by Benedicta Cipolla
"'Deep is the well of the past'," says author and illustrator Mark Podwal, quoting the opening line of Thomas Mann's novel JOSEPH AND HIS BROTHERS as he searches for words to describe the way his faith and his art intertwine. "The well of Judaism is very deep for inspiration," he explains.
Podwal's latest exhibition, at the Yeshiva University Museum in New York, gathers together 90 works that span most of his 35-year career. The show includes intricate drawings for his collaboration with Elie Wiesel on a book about the Golem, a clay creature given life, according to legend, by a 16th-century rabbi in Prague; whimsical paintings depicting Jewish holiday foods and culinary customs from his book A SWEET YEAR; a special Passover Seder plate designed for the Metropolitan Museum of Art; and op-ed illustrations for THE NEW YORK TIMES.
Throughout his career, Podwal, a nonobservant Jew who draws almost exclusively on Judaism in his art, has highlighted the cultural, historical, and political aspects of the religion -- traditions, folklore, European ghettoes and shtetls -- and, in his op-ed work, the contemporary situation in the Middle East.
"I'm very proud to be Jewish, but when it comes to not eating this or not writing or not turning on the light switch, I can appreciate the people who follow those laws, but it would just really complicate my life," says Podwal, a doctor who runs a dermatology practice in addition to cultivating his artistic calling. "There are people who return to Judaism -- being Orthodox, leaving and then returning -- but very often they just become immersed in the laws. I look at Judaism as something that can offer me creativity."
Playful but clever, childlike but cerebral, his art offers inside winks at Jewish tradition and multiple layers of meaning that transcend the visual image itself, eliciting both smiles and piercingly moving reactions. A matzoh moon hangs over a purple village, which makes for an appealing enough image until you realize that Passover falls during a full moon, and the painting about a flight to freedom suddenly takes on greater depth. Dreidels grow out of an olive branch, a reference to Hanukkah's celebration of a one-day supply of oil that miraculously lasted eight days. Prague's Jewish ghetto floats in a menorah above the rest of the city; because Jewish buildings were forbidden to be taller than Christian ones, Podwal decided to elevate the entire Jewish neighborhood. Hebrew letters snake into the sky from Prague's Altneuschul or Old-New Synagogue, Europe's oldest, representing prayers ascending to heaven.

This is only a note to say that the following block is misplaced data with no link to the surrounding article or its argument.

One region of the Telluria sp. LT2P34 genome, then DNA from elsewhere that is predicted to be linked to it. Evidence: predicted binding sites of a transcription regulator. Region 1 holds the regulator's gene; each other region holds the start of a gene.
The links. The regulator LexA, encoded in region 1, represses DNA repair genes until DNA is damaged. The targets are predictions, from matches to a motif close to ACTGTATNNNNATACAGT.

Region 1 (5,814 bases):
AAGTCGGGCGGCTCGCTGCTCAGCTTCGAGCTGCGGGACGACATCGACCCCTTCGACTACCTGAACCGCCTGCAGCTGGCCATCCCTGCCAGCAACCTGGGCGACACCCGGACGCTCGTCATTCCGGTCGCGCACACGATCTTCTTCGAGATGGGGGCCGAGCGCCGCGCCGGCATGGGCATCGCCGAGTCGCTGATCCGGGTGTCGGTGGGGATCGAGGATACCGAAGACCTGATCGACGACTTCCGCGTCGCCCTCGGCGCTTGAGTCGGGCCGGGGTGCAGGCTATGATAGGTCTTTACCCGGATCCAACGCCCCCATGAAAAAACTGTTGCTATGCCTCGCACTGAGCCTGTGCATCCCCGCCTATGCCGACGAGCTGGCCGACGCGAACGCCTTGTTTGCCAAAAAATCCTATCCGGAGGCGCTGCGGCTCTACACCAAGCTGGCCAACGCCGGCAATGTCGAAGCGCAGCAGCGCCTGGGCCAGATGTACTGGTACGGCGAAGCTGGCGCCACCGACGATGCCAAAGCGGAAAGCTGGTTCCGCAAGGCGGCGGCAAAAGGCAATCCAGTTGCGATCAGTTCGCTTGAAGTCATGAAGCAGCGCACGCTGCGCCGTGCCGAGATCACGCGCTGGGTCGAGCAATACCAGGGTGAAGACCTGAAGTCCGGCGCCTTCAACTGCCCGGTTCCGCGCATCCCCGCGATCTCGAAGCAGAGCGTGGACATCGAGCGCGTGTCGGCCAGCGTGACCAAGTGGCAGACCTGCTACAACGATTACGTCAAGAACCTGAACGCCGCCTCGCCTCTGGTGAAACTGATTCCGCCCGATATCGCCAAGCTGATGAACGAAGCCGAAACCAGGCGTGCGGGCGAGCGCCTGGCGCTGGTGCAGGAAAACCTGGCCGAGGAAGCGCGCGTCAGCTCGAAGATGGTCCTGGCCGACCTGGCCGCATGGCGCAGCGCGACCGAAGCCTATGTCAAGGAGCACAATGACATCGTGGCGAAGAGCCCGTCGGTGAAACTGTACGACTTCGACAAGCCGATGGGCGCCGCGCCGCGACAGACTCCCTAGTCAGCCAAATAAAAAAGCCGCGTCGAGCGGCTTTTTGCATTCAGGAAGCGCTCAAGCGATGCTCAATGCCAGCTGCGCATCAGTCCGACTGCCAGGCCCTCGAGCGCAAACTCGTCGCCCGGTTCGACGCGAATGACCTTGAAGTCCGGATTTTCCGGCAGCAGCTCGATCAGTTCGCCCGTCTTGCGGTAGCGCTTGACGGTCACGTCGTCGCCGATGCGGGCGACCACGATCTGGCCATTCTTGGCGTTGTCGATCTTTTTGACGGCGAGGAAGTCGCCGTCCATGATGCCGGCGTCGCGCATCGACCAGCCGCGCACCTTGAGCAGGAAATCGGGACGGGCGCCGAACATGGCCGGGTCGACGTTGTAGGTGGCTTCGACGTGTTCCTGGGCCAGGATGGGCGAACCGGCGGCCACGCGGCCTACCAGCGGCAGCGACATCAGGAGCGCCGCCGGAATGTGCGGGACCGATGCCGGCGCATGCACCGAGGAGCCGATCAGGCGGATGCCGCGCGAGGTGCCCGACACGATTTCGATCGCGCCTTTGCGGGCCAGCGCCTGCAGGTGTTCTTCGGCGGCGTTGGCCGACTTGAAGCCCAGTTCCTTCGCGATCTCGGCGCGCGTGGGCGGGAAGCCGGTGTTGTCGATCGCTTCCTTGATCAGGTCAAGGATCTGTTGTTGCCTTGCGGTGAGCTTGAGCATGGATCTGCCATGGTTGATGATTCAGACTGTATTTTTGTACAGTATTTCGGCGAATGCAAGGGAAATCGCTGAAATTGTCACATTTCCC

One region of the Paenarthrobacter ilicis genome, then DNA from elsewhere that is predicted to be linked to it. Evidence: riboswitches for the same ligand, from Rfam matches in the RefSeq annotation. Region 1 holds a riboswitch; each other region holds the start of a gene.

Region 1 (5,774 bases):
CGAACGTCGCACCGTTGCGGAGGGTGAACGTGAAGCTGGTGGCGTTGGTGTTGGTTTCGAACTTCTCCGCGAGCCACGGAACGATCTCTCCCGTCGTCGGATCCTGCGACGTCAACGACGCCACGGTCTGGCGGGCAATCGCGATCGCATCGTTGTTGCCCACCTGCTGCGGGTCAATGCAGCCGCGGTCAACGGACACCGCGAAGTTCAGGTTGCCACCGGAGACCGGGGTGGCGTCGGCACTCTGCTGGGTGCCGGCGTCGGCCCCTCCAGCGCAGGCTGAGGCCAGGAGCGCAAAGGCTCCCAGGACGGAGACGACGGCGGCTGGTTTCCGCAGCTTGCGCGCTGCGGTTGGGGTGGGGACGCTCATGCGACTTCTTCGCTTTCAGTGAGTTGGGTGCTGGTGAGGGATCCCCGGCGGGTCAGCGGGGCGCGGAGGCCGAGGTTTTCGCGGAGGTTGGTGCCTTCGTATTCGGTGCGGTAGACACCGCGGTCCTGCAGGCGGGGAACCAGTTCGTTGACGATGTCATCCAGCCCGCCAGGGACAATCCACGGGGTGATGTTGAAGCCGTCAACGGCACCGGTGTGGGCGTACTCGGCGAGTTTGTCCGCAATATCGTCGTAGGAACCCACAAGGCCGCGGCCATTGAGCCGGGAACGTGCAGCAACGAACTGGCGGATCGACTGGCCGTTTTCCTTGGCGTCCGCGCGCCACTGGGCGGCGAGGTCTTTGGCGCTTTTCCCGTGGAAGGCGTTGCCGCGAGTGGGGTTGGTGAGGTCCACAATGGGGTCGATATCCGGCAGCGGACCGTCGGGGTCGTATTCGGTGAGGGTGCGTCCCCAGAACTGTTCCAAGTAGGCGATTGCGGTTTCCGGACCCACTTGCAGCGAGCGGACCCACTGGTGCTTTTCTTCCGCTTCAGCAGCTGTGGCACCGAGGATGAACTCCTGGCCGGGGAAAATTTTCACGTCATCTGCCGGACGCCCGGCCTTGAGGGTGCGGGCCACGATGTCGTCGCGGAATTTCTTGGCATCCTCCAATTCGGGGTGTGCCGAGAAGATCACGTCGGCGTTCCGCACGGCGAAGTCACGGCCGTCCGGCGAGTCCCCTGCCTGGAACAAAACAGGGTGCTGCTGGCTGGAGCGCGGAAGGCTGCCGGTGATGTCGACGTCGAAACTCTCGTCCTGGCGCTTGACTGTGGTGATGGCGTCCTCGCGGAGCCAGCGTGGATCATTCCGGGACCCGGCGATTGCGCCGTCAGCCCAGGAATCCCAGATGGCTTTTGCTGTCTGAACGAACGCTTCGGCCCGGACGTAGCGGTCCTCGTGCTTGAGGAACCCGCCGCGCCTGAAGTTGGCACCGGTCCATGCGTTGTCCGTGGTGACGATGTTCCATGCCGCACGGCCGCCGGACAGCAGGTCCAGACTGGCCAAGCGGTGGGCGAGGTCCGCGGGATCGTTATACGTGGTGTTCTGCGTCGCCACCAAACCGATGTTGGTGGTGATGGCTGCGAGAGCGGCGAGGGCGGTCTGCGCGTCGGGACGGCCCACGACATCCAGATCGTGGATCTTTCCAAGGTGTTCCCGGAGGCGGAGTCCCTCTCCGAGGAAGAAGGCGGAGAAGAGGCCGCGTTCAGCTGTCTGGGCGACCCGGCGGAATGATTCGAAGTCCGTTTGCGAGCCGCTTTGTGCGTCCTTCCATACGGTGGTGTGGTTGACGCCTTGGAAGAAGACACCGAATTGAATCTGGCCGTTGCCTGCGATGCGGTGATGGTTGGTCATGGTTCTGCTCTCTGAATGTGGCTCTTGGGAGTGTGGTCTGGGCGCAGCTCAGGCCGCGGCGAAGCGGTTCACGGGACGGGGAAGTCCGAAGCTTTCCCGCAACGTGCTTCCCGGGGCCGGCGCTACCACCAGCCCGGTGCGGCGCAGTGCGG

In recent years, Prague has served as the special locus of Podwal's inspiration. Before he ever visited the city, he created intricate drawings for the Golem book with Wiesel, animated by legends from the city's Jewish quarter. Later, curators told him that the way he had captured the feel of the 16th-century ghetto was uncanny.
"Since then I really have developed many friends in the Jewish community in Prague," Podwal says. "It's like going into a time capsule." He is working with filmmaker Allan Miller on a documentary about Prague's old Jewish cemetery, early scenes of which can be found in the Yeshiva exhibition. In mid-February he is traveling to the Czech capital for the eighth time as part of his ongoing work with the Jewish Museum there. For a limited edition silkscreen print and poster to commemorate the museum's 100th anniversary, Podwal chose the Star of David as the basis for the design, since Prague was the first Jewish community to identify itself with the six-pointed shape. At each point of the star are four of the city's synagogues, the Prague tombstone of 16th-century Jewish scholar David Gans, and the Prague Jewish community's special flag. The painting is a riot of color, packed with symbols of what for centuries was arguably the world's most important center of Jewish culture.
When Michaela Hajkova, curator of visual arts at Prague's Jewish Museum, met Podwal on his first trip to the city in 1997, she was struck by his interest in visiting the Old-New Synagogue's attic, where legend says the Golem created by Rabbi Loew was buried. (In the legend, the 16th-century rabbi breathed life into a Golem or human figure of clay, whose power he then used, according to later writers, to defend the Jewish community against the evil intentions of its enemies.) When she saw Podwal's Golem drawings, she understood why. "Not that he would expect to find the man of mud resting there in peace, not that he would seek to unravel the mystery of Rabbi Loew's creation, nothing like that. I guess that all he wanted was to 'bring his own Jewish dream back home' by connecting its literary fiction with its material ground," she says. "This is what I very often see in Mark's drawings: a perfect match of a free spirit and a deep insight of the essence of things and their interconnectedness."